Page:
What you are hearing are two different alophones of the same phoneme /o/.
In English /o/ and /ɒ/ are contrastive (e.g. rote vs rot), but Spanish only has one back-mid vowel /o/, and hence while open and close variants exist (and may be contextually conditioned to an extent), native speakers consider them the same sound. As such, they can be interchanged freely without change in meaning:
Some scholars, however, state that Spanish has eleven allophones: the close and mid vowels have close [i, u, e, o] and open [i̞, u̞, ɛ, ɔ] allophones
Mid back vowel /o/
- The close allophone is phonetically close-mid [o], and appears in open syllables, e.g. in the word como [ˈkomo] 'how'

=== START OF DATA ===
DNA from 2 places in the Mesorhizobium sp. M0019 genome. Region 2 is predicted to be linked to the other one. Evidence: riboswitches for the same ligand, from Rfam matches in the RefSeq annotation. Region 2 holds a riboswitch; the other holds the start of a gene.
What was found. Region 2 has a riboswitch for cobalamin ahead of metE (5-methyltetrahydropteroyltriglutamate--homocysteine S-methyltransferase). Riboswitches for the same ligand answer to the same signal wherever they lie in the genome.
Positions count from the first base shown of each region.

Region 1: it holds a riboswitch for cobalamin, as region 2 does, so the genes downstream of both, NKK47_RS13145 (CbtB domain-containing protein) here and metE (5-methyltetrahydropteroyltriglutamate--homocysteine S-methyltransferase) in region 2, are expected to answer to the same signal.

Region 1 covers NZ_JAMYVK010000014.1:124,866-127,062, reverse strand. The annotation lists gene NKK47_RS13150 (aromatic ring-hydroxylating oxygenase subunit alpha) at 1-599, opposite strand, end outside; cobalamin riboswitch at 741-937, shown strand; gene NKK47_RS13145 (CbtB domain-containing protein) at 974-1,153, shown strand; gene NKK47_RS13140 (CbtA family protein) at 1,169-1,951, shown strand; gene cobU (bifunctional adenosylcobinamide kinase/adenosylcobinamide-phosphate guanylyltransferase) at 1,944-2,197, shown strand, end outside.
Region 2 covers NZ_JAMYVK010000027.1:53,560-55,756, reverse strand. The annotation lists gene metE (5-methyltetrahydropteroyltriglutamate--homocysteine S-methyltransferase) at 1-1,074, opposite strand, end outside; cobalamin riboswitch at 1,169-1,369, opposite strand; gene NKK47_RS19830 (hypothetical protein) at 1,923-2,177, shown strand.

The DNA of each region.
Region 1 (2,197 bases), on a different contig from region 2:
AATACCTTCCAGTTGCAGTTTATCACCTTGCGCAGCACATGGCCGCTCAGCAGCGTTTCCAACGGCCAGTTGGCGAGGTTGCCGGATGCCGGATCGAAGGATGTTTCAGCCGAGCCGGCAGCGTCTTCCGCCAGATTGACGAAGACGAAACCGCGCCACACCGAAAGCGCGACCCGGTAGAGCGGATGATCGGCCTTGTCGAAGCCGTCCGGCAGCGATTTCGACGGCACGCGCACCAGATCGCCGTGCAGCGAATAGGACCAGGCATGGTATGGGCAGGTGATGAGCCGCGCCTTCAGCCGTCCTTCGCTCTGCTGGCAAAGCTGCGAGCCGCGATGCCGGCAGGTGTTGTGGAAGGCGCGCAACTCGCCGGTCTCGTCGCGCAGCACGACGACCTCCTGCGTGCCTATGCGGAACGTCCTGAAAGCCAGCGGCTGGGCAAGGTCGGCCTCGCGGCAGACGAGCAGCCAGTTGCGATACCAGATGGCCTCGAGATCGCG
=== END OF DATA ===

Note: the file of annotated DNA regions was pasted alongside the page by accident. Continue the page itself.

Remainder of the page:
- The open allophone is phonetically open-mid [ɔ], and appears:
- In closed syllables, e.g. in the word con [kɔn] 'with'
- In both open and closed syllables when contact with /r/, e.g. in the words corro [ˈkɔrɔ] 'I run', barro [ˈbarɔ] 'mud', and roble [ˈrɔβle] 'oak'
- In both open and closed syllables when before /x/, e.g. in the word ojo [ˈɔxo] 'eye'
- In the diphthong /oi/, e.g. in the word hoy [ɔi] 'today'
- In stressed position when preceded by /a/ and followed by either /ɾ/ or /l/, e.g. in the word ahora [ɑˈɔɾa̠] 'now'
This is analogous to /b/ having alophones [b] and [β̞] etc.
* As shown in the comments on this question.